If a regular expression could match two different parts of the input string, it will match the one which begins earliest. If both begin in the same place but match different lengths, or match the same length in different ways, life gets messier, as follows. In general, the possibilities in a list of branches are considered in left-to-right order, the possibilities for `*', `+', and `?' are consid- ered longest-first, nested constructs are considered from the outermost in, and concatenated constructs are considered leftmost-first. The match that will be chosen is the one that uses the earliest possibility in the first choice that has to be made. If there is more than one choice, the next will be made in the same manner (earliest possibility) subject to the decision on the first choice. And so forth. For example, `(ab|a)b*c' could match `abc' in one of two ways. The first choice is between `ab' and `a'; since `ab' is earlier, and does lead to a successful overall match, it is chosen. Since the `b' is already spoken for, the `b*' must match its last possibility--the empty string--since it must respect the earlier choice. In the particular case where no `|'s are present and there is only one `*', `+', or `?', the net effect is that the longest possible match will be chosen. So `ab*', presented with `xabbbby', will match `abbbb'. Note that if `ab*', is tried against `xabyabbbz', it will match `ab' just after `x', due to the begins-earliest rule. (In effect, the decision on where to start the match is the first choice to be made, hence subsequent choices must respect it even if this leads them to less-preferred alter- natives.)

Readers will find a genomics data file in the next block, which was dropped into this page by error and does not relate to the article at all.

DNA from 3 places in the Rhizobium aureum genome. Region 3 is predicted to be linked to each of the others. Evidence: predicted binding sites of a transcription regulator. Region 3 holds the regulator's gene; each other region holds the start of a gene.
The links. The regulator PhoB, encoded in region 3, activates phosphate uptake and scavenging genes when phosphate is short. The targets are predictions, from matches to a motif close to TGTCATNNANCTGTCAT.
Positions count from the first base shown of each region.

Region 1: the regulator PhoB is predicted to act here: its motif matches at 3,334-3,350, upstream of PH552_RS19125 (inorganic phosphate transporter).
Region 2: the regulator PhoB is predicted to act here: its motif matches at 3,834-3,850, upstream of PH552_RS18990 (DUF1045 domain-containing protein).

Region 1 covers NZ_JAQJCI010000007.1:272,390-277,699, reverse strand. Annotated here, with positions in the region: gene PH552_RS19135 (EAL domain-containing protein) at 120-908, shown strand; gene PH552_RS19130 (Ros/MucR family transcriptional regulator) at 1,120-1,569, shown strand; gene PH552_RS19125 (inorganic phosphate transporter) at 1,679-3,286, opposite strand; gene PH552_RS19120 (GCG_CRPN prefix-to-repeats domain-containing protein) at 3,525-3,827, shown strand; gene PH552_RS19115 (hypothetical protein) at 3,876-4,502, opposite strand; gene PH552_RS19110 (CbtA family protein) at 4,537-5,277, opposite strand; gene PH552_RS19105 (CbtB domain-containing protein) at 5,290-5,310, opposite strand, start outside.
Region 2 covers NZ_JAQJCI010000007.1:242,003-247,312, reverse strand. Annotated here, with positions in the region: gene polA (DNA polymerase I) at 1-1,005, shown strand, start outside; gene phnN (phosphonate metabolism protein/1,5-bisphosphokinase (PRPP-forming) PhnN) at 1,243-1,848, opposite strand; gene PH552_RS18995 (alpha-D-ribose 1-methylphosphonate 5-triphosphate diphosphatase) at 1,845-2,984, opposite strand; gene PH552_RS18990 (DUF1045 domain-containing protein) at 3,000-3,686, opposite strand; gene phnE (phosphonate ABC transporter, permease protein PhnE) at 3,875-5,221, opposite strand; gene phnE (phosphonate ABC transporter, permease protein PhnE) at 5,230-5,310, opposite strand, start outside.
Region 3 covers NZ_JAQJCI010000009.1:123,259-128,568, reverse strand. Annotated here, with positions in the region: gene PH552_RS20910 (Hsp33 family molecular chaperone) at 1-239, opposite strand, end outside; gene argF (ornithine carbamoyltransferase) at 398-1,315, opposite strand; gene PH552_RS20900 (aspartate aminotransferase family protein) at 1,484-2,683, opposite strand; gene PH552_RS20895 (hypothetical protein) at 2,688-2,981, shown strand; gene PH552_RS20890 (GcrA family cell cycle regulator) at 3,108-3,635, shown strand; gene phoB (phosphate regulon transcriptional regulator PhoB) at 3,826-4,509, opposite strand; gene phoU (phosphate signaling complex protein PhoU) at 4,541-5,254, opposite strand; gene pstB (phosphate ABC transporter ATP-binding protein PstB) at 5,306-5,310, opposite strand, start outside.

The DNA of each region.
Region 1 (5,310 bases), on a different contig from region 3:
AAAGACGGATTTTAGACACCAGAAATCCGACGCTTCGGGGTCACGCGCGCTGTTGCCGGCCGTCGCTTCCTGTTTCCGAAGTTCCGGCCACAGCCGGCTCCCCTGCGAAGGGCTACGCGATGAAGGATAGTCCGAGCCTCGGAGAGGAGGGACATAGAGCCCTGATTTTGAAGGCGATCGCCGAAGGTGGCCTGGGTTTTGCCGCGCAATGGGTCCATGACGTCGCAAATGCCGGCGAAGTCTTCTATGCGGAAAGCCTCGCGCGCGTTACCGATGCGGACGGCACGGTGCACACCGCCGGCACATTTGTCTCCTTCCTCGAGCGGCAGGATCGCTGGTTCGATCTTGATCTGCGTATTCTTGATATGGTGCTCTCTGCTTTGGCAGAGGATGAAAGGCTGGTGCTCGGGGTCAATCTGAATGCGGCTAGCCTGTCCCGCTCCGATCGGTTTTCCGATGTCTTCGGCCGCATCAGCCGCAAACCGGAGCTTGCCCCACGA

The regcomp() function returns NULL for a failure (regerror() permit- ting), where failures are syntax errors, exceeding implementation limits, or applying `+' or `*' to a possibly-null operand.


ed(1), egrep(1), ex(1), expr(1), fgrep(1), grep(1), regex(3)


Both code and manual page for regcomp(), regexec(), regsub(), and regerror() were written at the University of Toronto and appeared in 4.3BSD-Tahoe. They are intended to be compatible with the Bell V8 regexp(3), but are not derived from Bell code.


Empty branches and empty regular expressions are not portable to V8. The restriction against applying `*' or `+' to a possibly-null operand is an artifact of the simplistic implementation. Does not support egrep(1)'s newline-separated branches; neither does the V8 regexp(3), though. Due to emphasis on compactness and simplicity, it's not strikingly fast. It does give special attention to handling simple cases quickly. DragonFly 3.5 June 4, 1993 DragonFly 3.5 regexp(n) Tcl Built-In Commands regexp(n) ______________________________________________________________________________


regexp - Match a regular expression against a string


regexp ?switches? exp string ?matchVar? ?subMatchVar subMatchVar ...? ______________________________________________________________________________